Many in the last century have because of this problem argued that we need first to find some common ground with the unbeliever, something that we both agree about in order to then be able to sort out whose worldview is the true one. But for a Christian this is to give the game away right at the start. We need to realise that the only reason we are in this discussion with the unbeliever is because God has convicted us of our rebellion against Him, transformed us, and filled us with His Holy Spirit. So being changed by God and filled by His Spirit we recognise He alone is the Authority, He is the Standard before which all things stand or fall, and before whom all must give an account. That, and that alone is the only reason by which we can claim that Chrisitanity is True.

So how then can we speak to the unbeliever in a meaningful way? It takes a twofold approach. First of all you reason from within the unbeliever's worldview and point out how it collaspses into nonsense. That it cannot give an account for meaning, or rationality or reason, or value, or right and wrong, indeed it cannot even account for nonsense! This is called an internal critique of a worldview.

But this is not the end of the discussion, because then you explain to them the Christian worldview which is able to account for meaning and value and reason and the like. That the claims of the Christian worldview are true and that God, the God of the Bible calls upon them to stop their rebellion and repent and submit to Him.

Now of course many postmoderns will rise up in protest at what I am saying here for they despise metanarratives, the big story. They don't like metanarritives because they find them culturally manipulative. But all I would say here today is that their own postmodern worldview is incoherent itself. For postmodernism is itself a metanarrative. Of course that's probably why many today say they have moved beyond postmodernism, but that won't get them out of their problem because they still hold a specific worldview.

I want to end by just pointing out the most important thing about Christianity, that the Worldview of Christianity is actually the revelation of God, the Bible.

As Henry said in the quote above, "the Christian belief system is gounded in Divine revelation". The Bible from Genesis to Revelation gives us the answers to Who is God, who we are, and how we relate to humans, and what gives us meaning and value and where the standards of right and wrong are found.

We do not come to God's revelation the Bible with an independant standard by which to judge it. For we are not an autonomous authority. Rather God declares to us that his ways are right, that this is right and that is wrong, that this is True and that is false.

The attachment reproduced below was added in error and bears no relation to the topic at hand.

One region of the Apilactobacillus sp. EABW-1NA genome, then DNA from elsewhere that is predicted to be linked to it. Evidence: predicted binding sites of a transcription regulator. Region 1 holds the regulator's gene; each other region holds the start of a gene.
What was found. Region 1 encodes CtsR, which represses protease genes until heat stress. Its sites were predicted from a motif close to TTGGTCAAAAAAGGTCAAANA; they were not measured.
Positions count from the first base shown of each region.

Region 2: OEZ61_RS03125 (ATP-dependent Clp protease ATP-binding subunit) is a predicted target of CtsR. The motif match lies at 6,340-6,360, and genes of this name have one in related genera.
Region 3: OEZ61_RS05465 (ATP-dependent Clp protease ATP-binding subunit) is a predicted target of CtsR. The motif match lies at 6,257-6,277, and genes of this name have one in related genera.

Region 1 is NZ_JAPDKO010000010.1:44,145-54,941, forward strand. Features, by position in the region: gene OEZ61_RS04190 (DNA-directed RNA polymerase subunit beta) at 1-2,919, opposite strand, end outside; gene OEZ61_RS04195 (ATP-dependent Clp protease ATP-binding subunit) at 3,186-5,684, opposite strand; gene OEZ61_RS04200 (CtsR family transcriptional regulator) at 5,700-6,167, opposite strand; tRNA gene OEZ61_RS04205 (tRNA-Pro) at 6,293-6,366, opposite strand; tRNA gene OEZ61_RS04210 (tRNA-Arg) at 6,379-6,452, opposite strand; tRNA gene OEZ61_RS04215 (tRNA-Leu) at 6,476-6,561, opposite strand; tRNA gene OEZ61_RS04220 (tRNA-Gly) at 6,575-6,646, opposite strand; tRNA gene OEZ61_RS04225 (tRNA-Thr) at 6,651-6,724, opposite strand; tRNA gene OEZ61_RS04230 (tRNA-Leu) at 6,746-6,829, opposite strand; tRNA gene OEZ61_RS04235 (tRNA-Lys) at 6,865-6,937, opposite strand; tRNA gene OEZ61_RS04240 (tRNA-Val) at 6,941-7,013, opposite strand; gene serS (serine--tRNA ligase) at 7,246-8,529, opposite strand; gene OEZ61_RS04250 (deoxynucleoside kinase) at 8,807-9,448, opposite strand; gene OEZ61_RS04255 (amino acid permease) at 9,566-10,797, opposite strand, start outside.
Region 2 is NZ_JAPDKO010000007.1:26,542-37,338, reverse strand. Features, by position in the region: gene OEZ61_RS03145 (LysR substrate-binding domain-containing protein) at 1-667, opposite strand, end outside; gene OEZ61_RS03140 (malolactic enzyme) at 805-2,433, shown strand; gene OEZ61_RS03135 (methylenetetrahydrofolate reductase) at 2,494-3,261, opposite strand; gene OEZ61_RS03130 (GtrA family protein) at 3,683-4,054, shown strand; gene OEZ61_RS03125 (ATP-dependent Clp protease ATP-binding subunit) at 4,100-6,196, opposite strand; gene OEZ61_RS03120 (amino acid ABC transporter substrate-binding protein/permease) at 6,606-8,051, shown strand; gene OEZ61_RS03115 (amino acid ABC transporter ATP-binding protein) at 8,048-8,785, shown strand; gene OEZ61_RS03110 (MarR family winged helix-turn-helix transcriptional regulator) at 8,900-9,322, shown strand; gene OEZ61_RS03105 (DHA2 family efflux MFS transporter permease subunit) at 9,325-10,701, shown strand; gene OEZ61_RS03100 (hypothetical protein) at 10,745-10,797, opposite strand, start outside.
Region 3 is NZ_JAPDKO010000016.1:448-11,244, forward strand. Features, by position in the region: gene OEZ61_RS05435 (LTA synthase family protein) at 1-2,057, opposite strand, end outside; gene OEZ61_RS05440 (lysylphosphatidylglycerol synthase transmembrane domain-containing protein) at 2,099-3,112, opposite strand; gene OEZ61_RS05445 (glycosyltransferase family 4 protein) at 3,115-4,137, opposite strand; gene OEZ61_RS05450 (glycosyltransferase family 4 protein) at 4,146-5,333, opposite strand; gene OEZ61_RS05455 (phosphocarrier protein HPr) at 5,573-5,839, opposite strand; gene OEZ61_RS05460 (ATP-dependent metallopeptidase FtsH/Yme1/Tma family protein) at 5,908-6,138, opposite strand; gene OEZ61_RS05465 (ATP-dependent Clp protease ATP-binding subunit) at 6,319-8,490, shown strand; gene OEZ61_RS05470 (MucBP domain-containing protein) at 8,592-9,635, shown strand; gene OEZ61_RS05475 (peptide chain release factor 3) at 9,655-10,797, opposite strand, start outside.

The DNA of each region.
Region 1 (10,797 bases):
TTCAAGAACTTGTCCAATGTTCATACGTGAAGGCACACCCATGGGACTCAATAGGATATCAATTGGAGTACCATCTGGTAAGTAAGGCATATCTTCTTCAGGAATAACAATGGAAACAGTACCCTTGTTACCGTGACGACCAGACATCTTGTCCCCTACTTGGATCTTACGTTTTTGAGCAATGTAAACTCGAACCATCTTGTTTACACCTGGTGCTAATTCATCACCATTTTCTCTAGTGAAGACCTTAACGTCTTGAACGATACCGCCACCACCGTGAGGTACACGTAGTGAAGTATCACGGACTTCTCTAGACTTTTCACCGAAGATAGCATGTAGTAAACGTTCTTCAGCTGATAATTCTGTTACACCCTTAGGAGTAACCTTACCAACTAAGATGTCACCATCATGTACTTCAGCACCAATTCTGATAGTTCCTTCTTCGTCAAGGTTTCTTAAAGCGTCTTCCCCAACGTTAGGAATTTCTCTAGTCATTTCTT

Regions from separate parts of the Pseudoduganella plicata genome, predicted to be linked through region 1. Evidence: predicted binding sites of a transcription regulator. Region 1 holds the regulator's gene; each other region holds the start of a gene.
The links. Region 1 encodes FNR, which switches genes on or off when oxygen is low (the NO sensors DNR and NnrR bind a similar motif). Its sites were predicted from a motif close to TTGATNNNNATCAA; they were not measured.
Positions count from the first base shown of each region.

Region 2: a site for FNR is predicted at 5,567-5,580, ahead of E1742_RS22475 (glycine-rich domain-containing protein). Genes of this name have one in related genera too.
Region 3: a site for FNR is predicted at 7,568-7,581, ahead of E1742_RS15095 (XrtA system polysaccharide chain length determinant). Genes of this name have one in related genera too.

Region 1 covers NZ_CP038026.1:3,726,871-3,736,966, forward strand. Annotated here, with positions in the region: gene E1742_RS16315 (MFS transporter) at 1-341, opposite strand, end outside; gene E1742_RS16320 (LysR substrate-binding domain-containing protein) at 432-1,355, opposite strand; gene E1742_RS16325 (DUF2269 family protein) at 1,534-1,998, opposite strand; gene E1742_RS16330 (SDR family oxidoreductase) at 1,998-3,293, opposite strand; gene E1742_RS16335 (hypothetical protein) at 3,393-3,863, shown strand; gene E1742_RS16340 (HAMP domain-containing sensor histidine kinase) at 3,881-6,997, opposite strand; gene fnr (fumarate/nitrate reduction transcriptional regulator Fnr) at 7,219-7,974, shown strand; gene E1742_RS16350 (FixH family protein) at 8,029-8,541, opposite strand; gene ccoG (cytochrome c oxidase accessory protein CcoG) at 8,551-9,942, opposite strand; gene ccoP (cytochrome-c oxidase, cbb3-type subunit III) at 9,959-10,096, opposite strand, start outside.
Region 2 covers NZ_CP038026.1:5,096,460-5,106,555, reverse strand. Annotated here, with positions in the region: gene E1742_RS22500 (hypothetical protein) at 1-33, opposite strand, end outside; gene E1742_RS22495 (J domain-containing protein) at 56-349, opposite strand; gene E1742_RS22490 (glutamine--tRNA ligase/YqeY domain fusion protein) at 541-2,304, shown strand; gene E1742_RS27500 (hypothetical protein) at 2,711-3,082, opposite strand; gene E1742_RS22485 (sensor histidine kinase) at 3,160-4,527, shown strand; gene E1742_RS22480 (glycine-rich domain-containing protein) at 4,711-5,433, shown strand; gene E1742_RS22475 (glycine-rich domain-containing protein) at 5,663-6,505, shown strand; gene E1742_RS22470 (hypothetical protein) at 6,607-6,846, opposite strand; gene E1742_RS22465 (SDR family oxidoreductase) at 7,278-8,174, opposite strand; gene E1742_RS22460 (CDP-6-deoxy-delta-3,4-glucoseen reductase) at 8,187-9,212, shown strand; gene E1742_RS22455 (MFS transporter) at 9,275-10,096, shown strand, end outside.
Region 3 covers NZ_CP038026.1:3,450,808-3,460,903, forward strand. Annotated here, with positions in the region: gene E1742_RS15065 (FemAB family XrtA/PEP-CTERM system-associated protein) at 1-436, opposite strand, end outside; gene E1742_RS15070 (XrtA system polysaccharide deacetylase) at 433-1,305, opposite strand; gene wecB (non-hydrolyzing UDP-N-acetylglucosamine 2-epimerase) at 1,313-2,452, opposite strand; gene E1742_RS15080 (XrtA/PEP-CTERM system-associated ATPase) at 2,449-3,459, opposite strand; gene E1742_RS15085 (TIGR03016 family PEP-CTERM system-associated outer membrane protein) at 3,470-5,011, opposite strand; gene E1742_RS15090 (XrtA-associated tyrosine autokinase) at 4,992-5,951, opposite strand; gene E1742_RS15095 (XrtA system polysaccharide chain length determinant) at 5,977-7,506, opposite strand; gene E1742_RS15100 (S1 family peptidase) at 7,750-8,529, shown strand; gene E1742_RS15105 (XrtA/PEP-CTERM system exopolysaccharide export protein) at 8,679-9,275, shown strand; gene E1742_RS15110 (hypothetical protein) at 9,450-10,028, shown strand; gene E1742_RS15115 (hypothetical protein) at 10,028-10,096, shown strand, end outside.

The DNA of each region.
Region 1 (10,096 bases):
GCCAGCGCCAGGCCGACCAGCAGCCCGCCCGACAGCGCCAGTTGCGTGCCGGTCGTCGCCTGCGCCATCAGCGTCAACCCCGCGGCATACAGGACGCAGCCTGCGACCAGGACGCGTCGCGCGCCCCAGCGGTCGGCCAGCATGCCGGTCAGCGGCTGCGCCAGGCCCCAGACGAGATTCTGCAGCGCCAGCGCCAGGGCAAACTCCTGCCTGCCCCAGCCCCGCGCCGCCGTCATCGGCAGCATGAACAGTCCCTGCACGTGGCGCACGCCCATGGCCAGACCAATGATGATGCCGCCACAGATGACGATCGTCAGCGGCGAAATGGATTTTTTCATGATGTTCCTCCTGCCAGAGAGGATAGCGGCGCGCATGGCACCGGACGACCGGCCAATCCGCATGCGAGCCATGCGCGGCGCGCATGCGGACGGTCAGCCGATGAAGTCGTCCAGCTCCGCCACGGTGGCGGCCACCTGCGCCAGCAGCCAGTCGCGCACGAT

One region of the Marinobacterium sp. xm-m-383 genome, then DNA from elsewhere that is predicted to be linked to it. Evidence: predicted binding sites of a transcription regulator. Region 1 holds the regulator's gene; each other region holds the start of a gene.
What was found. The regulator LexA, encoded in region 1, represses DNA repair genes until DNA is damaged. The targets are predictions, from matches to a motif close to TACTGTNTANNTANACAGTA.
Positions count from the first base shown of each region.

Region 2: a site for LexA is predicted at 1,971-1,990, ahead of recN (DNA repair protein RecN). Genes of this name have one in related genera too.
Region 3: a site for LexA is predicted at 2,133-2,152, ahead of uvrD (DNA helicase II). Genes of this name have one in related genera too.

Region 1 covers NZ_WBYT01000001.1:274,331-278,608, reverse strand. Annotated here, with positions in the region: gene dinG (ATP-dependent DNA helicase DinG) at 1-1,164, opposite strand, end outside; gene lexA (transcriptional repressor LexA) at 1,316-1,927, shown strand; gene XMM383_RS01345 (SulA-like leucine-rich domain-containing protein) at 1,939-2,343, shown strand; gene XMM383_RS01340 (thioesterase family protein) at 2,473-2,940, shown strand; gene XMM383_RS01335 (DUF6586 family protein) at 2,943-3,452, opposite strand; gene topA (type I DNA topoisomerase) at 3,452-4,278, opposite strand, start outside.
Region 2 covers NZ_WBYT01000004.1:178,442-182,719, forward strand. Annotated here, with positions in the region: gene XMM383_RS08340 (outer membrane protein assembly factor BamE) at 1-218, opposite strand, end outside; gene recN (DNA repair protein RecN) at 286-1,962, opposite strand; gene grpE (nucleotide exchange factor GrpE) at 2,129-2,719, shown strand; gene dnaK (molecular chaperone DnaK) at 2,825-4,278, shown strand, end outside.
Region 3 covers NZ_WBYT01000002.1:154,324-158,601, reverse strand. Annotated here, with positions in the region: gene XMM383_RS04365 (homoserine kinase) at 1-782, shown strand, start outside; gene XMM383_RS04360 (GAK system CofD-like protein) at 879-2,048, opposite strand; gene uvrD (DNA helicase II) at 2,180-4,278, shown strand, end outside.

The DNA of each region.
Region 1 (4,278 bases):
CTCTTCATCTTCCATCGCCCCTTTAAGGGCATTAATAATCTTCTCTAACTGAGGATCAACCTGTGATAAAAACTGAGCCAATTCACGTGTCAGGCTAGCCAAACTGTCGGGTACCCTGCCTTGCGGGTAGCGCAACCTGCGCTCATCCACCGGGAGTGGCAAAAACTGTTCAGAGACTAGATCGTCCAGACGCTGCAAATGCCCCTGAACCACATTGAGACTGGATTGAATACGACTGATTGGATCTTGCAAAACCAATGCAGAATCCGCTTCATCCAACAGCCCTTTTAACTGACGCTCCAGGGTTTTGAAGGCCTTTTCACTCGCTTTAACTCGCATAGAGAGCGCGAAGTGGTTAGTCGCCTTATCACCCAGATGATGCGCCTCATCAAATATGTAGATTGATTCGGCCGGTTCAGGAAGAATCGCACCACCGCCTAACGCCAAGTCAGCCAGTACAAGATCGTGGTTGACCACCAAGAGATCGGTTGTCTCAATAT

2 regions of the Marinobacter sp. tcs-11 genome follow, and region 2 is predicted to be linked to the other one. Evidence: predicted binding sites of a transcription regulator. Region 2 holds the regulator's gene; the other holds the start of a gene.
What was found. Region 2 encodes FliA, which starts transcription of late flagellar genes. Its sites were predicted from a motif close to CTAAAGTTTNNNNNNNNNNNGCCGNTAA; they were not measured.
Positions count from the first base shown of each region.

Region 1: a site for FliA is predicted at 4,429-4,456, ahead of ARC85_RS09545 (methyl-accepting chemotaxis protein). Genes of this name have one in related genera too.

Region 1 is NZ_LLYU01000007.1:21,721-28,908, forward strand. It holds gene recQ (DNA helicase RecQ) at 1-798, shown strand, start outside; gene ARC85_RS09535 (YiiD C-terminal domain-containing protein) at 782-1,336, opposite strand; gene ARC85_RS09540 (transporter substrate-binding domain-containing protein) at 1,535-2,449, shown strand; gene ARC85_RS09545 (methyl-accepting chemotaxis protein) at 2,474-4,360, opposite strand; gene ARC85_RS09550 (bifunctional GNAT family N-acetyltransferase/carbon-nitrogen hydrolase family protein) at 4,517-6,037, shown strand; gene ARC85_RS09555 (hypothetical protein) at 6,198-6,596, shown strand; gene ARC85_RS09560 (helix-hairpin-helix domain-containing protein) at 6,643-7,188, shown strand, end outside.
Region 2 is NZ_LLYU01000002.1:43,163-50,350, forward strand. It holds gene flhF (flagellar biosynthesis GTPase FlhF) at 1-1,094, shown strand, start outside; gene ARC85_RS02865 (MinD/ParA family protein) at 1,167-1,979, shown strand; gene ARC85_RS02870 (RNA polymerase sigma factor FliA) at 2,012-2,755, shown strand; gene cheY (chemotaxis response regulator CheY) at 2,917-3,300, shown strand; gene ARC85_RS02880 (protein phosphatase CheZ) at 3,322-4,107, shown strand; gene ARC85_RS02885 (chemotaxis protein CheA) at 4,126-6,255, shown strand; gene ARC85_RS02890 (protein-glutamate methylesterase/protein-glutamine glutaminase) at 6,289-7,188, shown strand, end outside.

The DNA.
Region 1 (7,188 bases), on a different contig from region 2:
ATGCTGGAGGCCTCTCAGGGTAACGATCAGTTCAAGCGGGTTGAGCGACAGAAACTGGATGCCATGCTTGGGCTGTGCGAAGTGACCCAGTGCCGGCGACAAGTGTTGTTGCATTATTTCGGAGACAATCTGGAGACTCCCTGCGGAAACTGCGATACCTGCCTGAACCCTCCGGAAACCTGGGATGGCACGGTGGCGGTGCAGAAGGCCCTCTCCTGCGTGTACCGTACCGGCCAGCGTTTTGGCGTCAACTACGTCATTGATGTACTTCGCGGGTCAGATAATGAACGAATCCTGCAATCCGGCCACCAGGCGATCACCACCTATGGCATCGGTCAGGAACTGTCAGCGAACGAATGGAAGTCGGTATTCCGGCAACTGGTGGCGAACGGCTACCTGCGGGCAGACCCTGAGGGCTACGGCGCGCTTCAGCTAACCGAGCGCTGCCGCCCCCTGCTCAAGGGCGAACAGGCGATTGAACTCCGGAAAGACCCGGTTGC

Something worth pondering upon.


Who is building the Church?

There is no doubt there is much we can learn from others about better ways to communicate with unbelievers and reach out to them with the Gospel. Over the years I have benefited from the stimulation of godly men about finding ways to impact the culure, all the time making sure that we presuppose that it was Jesus who said he would build his church.

Hindsight as they say is 100% reliable, and we need to reflect upon history and the methods of man as he sought, sometimes from very honorable motives of seeking to see the Lord's Church both grow and impact our culture. However the dangers are very real as we readily see the distortion that happened with the market driven approach to Church, replacing the pastor / elder with a CEO.

Accompanying this market approach has been the replacing of expositional preaching with stories and "entertainment". Anyone, well almost anyone :) can keep a crowd and attract people if they make sure they are tolerant of everything and don't offend them and tickle their ears with positive sermonettes.

Yesterday I read an article on by Hal Seed. It was called "Seven Keys to a great Church-Wide Campaign". He opens with "Successful campaigns all start in one place: the heart of the pastor, If he's excited, the church will get excited."Sorry, I would have thought that the one place it begins is being convicted of God to have His concern for the lost and that this is what engenders excitement and enthusiasm in his outlook.Seed does tell us some practical things to consider in organising a Church-wide campaign, however the tenor of the article is troublesome in that it leaves out prayer and devotion to the Word.

Have we too readily opted for man made solutions for getting people in the door of the Church and in so doing effectively made the church assembly primarily a place of evangelism instead of one of edifying and building up the saints for the work of ministry?
What are your thoughts?